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The United States wants to raise royalties to artists by 44%, and Apple Music is the only service that has not complained

The fact that all streaming music services present in the same country share the same price is no conspiracy: the music industry has very strict negotiations with streaming music catalogues, which makes it very difficult for those prices to go below the level of competition.

This news may shed some light on how these negotiations can work: the US Copyright Royalty Board has moved to increase by 44% the amount of money the artist receives for each use of his material (each reproduction of his songs). All major companies with streaming music catalogues have joined together to appeal against this increase… except Apple .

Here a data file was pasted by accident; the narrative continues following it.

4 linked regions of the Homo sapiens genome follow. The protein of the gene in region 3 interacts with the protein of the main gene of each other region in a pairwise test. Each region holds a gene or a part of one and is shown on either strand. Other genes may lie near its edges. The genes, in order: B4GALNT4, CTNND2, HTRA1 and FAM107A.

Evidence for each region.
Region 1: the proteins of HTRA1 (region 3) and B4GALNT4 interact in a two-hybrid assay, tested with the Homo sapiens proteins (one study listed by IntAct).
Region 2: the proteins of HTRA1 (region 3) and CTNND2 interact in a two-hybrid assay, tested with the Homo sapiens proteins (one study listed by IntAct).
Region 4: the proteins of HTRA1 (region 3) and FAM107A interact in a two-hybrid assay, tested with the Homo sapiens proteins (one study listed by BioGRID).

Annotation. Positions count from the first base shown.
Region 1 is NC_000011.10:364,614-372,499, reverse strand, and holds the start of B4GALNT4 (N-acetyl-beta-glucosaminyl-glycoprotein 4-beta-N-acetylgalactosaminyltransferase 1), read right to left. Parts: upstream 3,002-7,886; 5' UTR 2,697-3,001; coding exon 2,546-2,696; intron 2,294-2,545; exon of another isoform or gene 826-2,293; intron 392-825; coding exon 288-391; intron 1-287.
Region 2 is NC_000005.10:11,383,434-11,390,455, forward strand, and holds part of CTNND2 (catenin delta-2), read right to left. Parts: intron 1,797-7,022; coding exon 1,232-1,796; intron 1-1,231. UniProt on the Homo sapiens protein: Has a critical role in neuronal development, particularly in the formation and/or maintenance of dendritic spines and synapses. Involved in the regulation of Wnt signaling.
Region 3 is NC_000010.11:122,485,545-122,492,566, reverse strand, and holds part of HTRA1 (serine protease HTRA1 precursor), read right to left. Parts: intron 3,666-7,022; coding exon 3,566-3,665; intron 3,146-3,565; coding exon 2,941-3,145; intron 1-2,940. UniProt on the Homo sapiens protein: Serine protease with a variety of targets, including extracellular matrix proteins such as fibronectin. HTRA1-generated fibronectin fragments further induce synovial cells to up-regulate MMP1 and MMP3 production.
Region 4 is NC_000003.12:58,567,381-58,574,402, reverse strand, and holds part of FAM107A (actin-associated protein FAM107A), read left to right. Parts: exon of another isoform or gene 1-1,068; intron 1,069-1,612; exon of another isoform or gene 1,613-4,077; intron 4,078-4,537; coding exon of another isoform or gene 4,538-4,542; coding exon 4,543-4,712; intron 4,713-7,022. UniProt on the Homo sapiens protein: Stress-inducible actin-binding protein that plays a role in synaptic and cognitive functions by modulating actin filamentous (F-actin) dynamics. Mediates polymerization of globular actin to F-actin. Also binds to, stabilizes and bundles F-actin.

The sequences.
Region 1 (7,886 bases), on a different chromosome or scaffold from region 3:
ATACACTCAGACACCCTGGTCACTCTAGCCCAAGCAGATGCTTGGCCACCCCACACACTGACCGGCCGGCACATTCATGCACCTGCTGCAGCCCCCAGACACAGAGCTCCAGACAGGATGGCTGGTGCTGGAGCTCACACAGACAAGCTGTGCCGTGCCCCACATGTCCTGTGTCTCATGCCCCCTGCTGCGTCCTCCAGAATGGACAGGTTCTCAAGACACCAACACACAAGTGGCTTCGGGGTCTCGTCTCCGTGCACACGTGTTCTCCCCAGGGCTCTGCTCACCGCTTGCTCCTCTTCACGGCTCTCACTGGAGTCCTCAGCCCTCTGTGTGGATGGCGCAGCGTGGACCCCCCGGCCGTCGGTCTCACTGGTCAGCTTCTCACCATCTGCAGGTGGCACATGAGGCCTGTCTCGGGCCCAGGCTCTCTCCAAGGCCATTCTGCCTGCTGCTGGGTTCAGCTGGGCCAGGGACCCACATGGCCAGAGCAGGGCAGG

The United States wants to raise royalties to artists by 44%, and Apple Music is the only service that has not complained
The United States wants to raise royalties to artists by 44%, and Apple Music is the only service that has not complained

At AppleMusic download revenues on iTunes have dropped so much that they are now less than those for physical formats

The change would make Amazon, Spotify, Google, Pandora and the rest of the companies with musical subscriptions move from paying 10.5% to 15.1% to the artists . The appeal is served, because the Royalty Board has already assured that it will invest all the necessary resources to fight this appeal.

But at the same time, that same American copyright counsel appreciates that Apple ” accepts its decision ” and continues ” to be a friend to writers and artists “. We can take this in two ways: either Cupertino is taking longer to react to launch that appeal, or they simply agree with the change and prefer to support it so as to have better relations with the copyright holders in the United States.

This could lead, for example, to Apple having priority or advantage in future negotiations to distribute content via streaming. And knowing that the company is about to launch a range of new services, the gesture may have been smarter than we think.